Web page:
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Also known as a managing director (MD), the chief executive officer (CEO) is responsible for overseeing the management of an entire organization, and as such, holds the highest rank of all the corporate officers. There are two main types of chief executive officer jobs: CEOs of a start-up organization and CEOs of an established organization. Whether the CEO is the founder of the organization or was recruited externally, the responsibilities of a CEO vary, mostly according to the size and status of the organization.
Chief executive officer jobs within start-up organizations are typically held by the founder of the organization itself. For the cost of business registration alone, entrepreneurs can appoint themselves CEO of their own organization. As with all CEO jobs, a CEO position within a start-up also entails overseeing the overall management of the organization. However, chief executive officer jobs within start-ups also tend to entail lower-level responsibilities, particularly if the start-up has only a few employees. Some of these low-level responsibilities might include deliveries, answering phones and other hands-on tasks that involve customer service.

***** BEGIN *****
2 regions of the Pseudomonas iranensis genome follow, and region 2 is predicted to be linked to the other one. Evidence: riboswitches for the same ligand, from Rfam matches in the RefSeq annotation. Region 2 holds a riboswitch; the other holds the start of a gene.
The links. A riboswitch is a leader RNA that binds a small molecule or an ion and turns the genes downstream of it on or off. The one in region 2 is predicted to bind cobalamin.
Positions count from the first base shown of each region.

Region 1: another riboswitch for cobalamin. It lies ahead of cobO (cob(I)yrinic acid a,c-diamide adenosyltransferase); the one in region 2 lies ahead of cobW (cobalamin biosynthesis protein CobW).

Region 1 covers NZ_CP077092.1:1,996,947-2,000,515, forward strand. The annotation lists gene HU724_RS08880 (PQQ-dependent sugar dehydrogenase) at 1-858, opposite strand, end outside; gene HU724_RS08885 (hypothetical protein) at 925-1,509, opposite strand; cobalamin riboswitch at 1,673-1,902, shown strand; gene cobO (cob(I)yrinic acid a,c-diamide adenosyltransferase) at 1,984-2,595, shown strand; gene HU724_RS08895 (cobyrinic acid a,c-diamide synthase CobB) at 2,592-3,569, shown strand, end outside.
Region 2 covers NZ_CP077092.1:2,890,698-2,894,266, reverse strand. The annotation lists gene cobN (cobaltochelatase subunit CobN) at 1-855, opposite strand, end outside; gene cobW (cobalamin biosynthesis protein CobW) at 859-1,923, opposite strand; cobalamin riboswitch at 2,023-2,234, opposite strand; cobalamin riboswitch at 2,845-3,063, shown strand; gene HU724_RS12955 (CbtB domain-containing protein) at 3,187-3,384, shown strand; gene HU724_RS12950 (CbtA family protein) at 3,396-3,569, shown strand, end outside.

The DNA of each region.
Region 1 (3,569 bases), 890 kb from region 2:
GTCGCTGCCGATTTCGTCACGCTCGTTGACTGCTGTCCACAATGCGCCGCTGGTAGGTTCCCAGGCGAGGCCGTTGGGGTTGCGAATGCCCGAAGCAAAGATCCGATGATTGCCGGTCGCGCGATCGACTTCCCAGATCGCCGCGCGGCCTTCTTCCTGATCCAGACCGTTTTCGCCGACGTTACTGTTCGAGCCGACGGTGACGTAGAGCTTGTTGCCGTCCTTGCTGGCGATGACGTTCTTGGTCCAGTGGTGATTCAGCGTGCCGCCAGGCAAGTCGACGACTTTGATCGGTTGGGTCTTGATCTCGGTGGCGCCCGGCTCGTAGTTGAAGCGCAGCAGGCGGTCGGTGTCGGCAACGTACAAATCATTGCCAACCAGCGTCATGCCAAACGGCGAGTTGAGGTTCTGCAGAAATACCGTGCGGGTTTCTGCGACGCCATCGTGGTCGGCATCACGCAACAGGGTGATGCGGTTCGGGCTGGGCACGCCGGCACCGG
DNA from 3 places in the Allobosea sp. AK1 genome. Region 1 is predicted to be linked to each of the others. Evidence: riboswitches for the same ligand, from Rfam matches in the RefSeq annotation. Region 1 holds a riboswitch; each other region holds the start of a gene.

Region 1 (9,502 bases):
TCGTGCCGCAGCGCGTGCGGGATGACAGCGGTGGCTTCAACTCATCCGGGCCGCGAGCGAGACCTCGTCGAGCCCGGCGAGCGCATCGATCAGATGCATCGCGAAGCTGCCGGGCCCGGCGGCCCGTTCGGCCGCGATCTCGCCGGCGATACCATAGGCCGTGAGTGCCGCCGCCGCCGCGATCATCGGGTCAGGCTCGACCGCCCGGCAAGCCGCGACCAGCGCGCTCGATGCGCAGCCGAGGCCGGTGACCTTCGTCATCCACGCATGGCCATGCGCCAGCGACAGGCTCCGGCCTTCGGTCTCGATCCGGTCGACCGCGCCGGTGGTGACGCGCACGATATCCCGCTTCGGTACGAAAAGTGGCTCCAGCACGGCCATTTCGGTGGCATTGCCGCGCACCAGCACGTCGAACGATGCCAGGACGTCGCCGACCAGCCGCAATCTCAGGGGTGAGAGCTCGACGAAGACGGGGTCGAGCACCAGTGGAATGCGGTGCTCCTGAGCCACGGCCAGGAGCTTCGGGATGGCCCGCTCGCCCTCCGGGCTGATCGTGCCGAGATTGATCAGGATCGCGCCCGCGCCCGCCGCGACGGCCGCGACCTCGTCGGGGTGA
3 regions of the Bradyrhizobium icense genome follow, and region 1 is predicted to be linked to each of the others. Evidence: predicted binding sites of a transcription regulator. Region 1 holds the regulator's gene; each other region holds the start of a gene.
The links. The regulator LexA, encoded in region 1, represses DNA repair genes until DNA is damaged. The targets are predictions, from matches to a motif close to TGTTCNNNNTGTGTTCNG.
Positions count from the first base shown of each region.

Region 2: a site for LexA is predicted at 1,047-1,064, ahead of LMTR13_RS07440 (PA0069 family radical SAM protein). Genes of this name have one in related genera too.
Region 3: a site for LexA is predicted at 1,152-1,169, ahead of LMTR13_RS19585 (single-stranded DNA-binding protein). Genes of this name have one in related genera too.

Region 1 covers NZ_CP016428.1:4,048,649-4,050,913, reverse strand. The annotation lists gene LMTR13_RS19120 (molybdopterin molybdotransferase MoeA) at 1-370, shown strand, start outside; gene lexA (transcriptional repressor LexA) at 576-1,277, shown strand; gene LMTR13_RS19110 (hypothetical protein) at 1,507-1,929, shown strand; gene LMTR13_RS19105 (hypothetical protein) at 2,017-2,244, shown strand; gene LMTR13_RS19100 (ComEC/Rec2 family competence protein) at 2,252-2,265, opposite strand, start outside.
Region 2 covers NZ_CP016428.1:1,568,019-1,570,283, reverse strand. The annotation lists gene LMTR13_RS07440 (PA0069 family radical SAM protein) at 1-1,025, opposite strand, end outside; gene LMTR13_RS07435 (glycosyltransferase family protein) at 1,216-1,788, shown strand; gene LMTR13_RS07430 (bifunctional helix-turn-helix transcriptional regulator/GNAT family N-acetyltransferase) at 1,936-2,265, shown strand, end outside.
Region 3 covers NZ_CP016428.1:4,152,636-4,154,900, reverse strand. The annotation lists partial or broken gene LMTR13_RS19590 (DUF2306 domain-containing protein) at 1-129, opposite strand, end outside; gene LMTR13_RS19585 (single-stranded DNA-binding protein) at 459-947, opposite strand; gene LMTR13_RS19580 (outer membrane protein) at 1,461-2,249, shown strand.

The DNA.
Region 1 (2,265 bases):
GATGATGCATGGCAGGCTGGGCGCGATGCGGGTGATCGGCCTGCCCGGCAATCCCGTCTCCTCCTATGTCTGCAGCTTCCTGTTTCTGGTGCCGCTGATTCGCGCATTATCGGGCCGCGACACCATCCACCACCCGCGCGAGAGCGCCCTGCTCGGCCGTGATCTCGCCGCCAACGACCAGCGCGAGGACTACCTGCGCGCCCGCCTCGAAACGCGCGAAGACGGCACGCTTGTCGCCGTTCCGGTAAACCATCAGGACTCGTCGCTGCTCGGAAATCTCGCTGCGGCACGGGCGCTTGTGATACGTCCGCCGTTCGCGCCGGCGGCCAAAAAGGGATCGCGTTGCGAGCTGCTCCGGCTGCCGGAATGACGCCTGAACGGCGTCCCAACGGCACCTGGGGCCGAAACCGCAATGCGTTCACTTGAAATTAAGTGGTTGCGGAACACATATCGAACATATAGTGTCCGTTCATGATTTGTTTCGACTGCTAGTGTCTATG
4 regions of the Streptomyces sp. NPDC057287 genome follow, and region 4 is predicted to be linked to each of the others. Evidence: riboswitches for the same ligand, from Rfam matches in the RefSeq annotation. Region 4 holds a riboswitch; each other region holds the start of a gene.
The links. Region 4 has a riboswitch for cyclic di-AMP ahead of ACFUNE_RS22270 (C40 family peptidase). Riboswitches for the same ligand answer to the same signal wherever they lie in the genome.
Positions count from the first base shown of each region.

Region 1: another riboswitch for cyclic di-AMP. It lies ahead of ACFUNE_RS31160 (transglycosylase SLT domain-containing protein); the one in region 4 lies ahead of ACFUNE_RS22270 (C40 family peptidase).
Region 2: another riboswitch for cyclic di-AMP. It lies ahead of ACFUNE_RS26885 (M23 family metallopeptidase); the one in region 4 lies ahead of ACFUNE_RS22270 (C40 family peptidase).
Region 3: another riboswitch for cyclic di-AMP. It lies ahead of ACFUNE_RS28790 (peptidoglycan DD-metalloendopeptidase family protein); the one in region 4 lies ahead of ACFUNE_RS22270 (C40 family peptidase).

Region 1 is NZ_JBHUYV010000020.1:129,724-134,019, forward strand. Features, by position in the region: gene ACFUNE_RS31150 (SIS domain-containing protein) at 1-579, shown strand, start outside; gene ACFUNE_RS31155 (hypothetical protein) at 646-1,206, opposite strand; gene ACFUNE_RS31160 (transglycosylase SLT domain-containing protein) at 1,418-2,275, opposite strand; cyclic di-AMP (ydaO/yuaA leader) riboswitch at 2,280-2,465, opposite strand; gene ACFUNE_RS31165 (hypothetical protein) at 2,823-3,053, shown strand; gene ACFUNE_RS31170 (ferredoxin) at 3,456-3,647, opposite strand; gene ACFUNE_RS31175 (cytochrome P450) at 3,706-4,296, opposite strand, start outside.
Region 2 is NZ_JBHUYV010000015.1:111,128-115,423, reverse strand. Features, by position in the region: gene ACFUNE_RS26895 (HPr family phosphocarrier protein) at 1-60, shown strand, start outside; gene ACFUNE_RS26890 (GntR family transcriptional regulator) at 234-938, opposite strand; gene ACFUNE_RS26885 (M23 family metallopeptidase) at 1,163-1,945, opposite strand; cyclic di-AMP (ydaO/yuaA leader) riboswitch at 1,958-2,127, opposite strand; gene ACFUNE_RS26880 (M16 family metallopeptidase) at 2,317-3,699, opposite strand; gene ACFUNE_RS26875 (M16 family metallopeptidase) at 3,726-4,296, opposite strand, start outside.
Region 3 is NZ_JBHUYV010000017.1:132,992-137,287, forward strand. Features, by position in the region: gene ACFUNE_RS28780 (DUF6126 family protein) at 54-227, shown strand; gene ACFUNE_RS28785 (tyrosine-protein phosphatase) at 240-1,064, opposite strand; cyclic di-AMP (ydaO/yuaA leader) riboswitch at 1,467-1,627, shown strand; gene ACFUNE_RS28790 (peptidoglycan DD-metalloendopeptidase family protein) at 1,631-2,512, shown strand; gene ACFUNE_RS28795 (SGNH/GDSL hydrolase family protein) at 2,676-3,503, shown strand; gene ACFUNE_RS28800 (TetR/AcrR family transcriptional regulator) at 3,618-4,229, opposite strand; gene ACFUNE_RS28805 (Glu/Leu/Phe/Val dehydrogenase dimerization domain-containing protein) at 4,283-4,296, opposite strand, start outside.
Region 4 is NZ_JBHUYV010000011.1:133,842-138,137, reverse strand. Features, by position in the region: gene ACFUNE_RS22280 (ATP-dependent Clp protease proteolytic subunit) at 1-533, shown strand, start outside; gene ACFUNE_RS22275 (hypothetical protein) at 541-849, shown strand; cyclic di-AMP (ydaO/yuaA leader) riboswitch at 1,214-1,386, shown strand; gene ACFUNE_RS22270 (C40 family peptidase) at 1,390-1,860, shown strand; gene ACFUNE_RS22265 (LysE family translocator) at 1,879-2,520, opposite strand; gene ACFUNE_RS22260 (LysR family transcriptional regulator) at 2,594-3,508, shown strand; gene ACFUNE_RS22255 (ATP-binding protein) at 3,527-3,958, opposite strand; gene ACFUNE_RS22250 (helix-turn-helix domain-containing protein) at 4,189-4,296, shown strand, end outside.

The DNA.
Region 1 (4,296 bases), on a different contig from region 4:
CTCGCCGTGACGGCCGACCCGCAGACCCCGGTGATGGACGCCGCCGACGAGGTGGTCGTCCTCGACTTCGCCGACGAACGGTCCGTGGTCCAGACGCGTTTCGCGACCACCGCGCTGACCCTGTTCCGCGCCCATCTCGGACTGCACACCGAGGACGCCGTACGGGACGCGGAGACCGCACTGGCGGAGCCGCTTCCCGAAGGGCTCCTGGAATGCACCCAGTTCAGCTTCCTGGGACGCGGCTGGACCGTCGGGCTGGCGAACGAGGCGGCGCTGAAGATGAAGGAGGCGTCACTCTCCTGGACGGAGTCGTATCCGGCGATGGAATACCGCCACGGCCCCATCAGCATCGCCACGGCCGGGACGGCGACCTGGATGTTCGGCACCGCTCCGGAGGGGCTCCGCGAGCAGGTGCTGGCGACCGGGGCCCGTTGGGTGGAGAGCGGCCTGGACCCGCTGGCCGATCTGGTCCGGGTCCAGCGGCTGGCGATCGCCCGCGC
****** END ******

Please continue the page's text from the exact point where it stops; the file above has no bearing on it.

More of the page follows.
Chief executive officer jobs within large, established organizations, such as Fortune 500 companies usually involve working closely with the heads of the organization’s other chief officers. For example, the chief financial officer (CFO) might prepare overviews of the organization’s finances and regularly present them to the CEO, while a chief technical officer (CTO) might meet with the CEO to propose a new type of technology for the organization. The CEO might also work closely with such other executive officers as the chief operations officer (COO), chief marketing officer (CMO), and various vice presidents. Unlike many chief executive officer jobs within start-ups, CEO jobs in large organizations typically come with assistants and other administrative support staff.
In some larger organizations, chief executive officer jobs are shared by two people. This can happen as the result of a merger, or as the result of the CEOs own decision to bring another CEO on board. As co-CEOs, these individuals divide up the CEO responsibilities, usually according to their individual strengths and weaknesses. A co-CEO arrangement may also provide a temporary solution for an organization within a period of transitioning from one CEO to another.
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